Traditional interactive information retrieval systems function by creating inverted lists, or term indexes. For every term in the vocabulary, a list is created that contains the documents in which that term occurs and its relative frequency within each document. Retrieval algorithms then use these term frequencies alongside other collection statistics to identify the matching documents for a query.
In a paper to be published at CIKM 2010, Jeremy Pickens, Matt Cooper and I describe a way of using the inverted index to associate document ids with the queries that retrieve them. Our approach combines the inverted index with the notion of retrievability to create an efficient query expansion algorithm that is useful for a number of applications, including relevance feedback. We call this kind of index a reverted index because rather than mapping terms onto documents, it maps document ids onto queries that retrieved the associated documents.
Here’s how it works:
First, we build a regular inverted index.
Then we create a collection of queries, which we call basis queries. Basis queries can be created from query logs, or they can be synthesized in some manner. One naive approach that works reasonably well is to use terms from the inverted index that have a minimum DF.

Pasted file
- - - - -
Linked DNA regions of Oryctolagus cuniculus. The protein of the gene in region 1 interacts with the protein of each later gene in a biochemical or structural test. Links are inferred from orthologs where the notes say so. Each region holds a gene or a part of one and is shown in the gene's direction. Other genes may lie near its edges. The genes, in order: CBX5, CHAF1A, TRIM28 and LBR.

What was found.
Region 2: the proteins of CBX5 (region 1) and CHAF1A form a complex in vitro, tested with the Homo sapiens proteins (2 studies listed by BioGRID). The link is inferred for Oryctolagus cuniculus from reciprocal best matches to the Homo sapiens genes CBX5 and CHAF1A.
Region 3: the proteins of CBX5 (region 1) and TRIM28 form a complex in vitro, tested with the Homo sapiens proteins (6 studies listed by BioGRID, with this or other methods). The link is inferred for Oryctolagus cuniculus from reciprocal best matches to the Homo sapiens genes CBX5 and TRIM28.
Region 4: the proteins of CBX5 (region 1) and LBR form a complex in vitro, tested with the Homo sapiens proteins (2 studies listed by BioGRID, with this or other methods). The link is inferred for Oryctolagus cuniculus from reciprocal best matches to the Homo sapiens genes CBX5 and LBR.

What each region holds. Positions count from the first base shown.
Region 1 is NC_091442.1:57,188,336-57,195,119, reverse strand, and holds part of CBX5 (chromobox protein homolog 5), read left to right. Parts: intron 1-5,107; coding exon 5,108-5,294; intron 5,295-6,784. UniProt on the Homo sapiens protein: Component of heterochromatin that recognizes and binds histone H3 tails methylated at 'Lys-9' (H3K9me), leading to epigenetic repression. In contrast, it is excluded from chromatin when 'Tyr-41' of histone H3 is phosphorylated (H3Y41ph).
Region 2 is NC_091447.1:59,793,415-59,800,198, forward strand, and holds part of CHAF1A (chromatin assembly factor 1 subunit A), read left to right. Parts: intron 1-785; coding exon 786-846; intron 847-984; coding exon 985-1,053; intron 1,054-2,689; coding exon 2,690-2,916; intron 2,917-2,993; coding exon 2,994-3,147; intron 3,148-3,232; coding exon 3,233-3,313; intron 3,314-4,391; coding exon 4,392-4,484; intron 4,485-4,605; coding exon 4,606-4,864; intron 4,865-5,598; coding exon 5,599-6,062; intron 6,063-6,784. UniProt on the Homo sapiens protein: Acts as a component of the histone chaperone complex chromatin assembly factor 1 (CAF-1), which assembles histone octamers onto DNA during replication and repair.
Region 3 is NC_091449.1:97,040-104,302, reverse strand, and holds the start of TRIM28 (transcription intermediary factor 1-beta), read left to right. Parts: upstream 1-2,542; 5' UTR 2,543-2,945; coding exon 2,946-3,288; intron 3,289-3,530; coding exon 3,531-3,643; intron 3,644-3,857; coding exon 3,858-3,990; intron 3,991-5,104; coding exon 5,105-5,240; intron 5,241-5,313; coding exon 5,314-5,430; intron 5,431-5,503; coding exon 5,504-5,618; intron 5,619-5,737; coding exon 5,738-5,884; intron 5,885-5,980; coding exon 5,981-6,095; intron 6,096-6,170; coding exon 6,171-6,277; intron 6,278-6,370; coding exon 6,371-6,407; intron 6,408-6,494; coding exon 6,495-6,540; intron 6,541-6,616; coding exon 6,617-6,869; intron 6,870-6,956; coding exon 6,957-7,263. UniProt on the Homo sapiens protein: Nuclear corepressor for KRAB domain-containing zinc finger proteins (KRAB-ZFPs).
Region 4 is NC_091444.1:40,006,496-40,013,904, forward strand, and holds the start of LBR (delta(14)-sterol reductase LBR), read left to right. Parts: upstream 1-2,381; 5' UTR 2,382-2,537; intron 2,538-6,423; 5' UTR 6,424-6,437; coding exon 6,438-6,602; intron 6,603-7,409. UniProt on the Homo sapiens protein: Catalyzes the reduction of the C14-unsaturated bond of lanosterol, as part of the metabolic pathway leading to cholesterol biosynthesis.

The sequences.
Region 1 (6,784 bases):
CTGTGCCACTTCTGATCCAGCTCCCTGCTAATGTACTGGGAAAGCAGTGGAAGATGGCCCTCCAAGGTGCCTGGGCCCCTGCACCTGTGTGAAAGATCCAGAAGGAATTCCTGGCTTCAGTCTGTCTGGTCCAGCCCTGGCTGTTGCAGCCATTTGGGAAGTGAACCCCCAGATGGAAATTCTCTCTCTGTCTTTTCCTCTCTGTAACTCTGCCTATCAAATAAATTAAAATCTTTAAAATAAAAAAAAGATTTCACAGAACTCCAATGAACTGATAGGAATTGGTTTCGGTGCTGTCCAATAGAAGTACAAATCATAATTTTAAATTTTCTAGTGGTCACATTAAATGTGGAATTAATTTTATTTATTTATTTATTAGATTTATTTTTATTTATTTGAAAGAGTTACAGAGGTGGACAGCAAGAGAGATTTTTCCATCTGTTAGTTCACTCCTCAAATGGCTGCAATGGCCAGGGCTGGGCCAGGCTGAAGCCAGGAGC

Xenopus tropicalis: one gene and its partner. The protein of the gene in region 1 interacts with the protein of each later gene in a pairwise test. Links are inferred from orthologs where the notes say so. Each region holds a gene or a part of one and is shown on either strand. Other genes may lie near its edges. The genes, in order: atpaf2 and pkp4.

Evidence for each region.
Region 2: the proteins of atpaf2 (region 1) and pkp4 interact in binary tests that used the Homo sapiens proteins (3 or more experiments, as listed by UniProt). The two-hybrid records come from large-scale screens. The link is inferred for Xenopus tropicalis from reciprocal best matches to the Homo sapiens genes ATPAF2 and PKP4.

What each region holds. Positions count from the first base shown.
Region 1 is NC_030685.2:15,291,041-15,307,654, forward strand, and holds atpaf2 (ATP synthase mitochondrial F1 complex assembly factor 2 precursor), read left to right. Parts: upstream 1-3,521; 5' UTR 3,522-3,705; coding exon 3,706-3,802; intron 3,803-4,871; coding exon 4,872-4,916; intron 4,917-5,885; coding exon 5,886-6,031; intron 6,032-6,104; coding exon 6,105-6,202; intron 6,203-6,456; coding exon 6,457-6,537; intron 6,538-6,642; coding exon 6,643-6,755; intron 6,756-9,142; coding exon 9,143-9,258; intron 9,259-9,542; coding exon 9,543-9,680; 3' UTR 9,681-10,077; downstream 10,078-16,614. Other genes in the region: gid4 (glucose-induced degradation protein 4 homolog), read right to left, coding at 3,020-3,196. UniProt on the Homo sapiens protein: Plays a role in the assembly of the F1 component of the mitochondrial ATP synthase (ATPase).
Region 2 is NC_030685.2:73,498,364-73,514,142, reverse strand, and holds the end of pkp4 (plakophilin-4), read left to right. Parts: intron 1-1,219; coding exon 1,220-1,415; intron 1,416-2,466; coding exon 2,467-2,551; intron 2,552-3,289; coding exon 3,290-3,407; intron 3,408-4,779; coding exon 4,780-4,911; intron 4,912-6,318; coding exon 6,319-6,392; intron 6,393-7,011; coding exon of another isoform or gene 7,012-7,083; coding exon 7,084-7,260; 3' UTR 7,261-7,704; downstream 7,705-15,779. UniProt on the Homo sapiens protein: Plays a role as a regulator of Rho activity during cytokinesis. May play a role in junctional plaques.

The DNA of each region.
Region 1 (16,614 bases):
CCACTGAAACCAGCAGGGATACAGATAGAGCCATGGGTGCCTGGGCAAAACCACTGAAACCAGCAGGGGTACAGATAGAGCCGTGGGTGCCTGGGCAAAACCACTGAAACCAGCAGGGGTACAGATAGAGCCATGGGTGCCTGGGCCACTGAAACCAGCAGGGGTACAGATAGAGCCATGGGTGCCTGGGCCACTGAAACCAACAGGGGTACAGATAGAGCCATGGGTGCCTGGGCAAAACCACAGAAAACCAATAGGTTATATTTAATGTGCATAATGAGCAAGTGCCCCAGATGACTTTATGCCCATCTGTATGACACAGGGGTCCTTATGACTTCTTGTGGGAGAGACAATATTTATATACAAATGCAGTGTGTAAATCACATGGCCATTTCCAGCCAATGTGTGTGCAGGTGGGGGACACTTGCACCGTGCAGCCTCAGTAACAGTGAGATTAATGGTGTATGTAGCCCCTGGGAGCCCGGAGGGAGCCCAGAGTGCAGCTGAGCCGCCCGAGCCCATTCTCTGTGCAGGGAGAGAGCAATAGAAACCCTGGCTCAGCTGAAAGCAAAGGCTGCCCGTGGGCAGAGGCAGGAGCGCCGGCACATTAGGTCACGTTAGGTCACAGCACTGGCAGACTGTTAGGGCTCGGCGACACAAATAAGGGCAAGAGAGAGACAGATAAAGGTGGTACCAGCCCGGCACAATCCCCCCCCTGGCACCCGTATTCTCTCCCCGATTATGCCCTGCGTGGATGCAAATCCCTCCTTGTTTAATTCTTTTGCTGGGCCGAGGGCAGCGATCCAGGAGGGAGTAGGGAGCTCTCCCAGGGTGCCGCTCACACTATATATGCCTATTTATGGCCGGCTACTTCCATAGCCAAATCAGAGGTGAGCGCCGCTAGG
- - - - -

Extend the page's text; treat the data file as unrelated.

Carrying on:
We evaluate each basis query against the inverted index using some ranking algorithm. (Pick one!) For each query, we record the ranked list of retrieved document ids in the reverted index. In other words, we create a virtual document with id=basis query that contains for its terms ids of documents that were retrieved by that query. Putting all this into the reverted index (which is just a second instance of an inverted index) creates a new structure that can be queried with document ids of documents from the inverted index, and will create a ranked list of queries that are effective at retrieving the specified documents.
Once you’ve identified these queries, they can be used for any other purpose such as offering term suggestions, expanding queries through pseudo-relevance feedback or through user-controlled relevance feedback, etc.
How well does this work? Read the paper for the full details, but the short answer is that our query expansion technique outperforms PL2 and Bose-Einstein algorithms (as implemented in Terrier) by 15-20% on several TREC collections. This is just a first stab at implementing and evaluating this indexing, but we are quite excited by the results.